Other interesting and quirky tours include the Mersey Tunnels Tour and an exploration of the Williamson Tunnels – a labyrinth of tunnels in the Edge Hill area of the city, built under the direction of eccentric businessman Joseph Williamson. You can also get a fascinating glimpse into the past with an Old Dock Guided Tour, seeing the historic dock that now lies beneath the Liverpool ONE complex.
Those with a head for heights can take a trip to the viewing gallery at the top of the landmark 400 feet Radio City Tower (or to give it its official name, St John’s Beacon). For those with a bit more time to explore attractions a little further out from Liverpool, there are numerous options. Just five miles north of Liverpool lies Crosby, home to Another Place, an art installation by renowned artist Antony Gormley. The installation features 100, spectacular cast iron, life size figures located across three metres of foreshore, stretching about one kilometre out to sea.
A further five miles north and you’ll reach Formby with its stunning sand dune-lined coastline, pine woods and a red squirrel reserve. At the northernmost tip of Merseyside is Southport, a classic seaside town. The recently-restored pier will blow the cobwebs away or stroll along the wide shopping avenues and arcades that are full of character. Younger members of the family will love Dunes Splash World waterpark and Southport’s Model Railway Village, while the town also boasts two great parks Hesketh Park and the Botanic Gardens, located in the quaint village of Churchtown.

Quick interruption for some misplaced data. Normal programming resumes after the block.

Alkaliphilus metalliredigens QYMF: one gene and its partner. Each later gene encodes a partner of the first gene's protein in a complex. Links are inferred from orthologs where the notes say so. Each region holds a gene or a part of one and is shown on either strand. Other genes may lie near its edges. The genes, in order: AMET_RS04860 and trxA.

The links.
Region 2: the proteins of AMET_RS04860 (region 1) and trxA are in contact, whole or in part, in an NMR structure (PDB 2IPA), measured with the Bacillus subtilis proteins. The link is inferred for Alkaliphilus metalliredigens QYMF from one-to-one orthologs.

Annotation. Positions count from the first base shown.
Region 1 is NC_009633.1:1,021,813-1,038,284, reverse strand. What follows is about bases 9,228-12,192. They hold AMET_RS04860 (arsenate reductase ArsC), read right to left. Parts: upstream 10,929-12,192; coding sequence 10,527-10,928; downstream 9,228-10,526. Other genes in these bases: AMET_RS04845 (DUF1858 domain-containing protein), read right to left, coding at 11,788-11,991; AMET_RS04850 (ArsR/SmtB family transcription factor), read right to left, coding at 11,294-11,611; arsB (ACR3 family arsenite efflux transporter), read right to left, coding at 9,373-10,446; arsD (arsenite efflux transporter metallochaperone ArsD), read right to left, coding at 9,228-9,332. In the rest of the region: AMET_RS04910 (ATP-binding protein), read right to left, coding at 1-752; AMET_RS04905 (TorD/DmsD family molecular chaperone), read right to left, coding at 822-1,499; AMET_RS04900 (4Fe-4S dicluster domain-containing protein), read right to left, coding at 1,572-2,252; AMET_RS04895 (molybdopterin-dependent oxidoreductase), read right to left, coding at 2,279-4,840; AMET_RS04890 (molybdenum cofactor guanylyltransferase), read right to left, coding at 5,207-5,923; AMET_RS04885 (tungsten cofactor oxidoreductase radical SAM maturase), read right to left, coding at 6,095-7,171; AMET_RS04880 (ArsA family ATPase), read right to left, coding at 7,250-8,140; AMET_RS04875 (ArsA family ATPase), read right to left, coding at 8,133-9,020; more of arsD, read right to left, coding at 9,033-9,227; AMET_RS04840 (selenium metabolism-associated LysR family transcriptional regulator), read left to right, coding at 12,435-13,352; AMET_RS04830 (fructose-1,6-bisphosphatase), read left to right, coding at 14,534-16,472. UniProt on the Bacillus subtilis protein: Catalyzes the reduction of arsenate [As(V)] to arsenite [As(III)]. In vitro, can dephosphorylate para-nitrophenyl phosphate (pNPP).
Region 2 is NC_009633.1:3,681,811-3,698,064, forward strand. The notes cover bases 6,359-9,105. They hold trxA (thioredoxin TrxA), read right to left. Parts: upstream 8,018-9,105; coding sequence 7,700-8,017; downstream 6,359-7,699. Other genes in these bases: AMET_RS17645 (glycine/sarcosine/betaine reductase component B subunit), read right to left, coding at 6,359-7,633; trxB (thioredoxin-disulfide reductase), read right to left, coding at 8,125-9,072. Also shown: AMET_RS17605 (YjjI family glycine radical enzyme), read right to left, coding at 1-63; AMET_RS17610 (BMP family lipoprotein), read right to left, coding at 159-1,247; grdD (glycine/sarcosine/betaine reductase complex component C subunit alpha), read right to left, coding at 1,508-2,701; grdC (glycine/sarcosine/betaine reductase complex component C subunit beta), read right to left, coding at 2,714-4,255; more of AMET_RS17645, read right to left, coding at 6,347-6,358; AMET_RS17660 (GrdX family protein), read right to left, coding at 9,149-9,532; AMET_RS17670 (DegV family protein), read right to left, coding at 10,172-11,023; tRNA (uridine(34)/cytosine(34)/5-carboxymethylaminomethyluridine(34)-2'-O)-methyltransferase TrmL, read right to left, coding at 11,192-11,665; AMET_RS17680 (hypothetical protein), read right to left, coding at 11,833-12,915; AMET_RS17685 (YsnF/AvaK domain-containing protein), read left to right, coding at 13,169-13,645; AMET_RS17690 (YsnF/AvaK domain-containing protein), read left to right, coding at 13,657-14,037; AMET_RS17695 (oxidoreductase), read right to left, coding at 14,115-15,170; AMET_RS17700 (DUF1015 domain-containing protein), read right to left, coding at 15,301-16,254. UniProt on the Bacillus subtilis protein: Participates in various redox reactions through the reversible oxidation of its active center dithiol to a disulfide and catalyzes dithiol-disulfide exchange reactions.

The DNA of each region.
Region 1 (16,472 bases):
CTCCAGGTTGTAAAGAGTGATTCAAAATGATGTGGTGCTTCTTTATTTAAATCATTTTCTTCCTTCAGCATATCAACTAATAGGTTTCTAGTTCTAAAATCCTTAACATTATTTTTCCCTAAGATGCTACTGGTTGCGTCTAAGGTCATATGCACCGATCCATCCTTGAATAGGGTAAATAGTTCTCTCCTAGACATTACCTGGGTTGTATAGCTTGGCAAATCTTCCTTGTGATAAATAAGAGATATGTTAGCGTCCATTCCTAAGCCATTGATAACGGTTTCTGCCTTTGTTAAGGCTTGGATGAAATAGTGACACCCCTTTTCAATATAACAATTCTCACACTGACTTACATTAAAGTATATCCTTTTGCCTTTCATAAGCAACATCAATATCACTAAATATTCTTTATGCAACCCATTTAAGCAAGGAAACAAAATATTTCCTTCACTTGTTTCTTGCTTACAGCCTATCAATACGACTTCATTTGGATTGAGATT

Other interesting and quirky tours include the Mersey Tunnels Tour and an exploration of the Williamson Tunnels – a labyrinth of tunnels in the Edge Hill area of the city, built under the direction of eccentric businessman Joseph Williamson
Take a trip to Blackpool or the zoo
Head up the coast through Lancashire to Blackpool, a great day out no matter how old you are. Thrillseekers can enjoy white knuckle rides at Blackpool Pleasure Beach, while other attractions include the landmark tower, a zoo, two piers and donkey rides on the beach. If you are visiting the region in late summer/autumn extend your day trip into the evening to experience Blackpool illuminations, an annual lights festival founded in 1879. The event lasts for 66 days from late August to early November.
A little further north lies the glory and majesty that is the Lake District, England’s largest national park. Lovers of wildlife should head to Martin Mere Wetland Centre in Burscough, West Lancashire, around a 40-minute drive from Liverpool. Whatever time of year, there’s always something to see at the vast marshlands, from ducklings to migrating swans.
For an experience that gets you up close and personal with animals including lions, elephants and baboons, visit Knowsley Safari Park, a 30-minute drive from Liverpool city centre. Visitors are taken on a thrilling five mile safari drive; though take care in the baboon enclosure as the cheeky primates are very fond of snapping off car windscreen wipers; there is a car-friendly route. A new attraction is the Amur Tiger Trail, where visitors can explore a forest in search of tigers.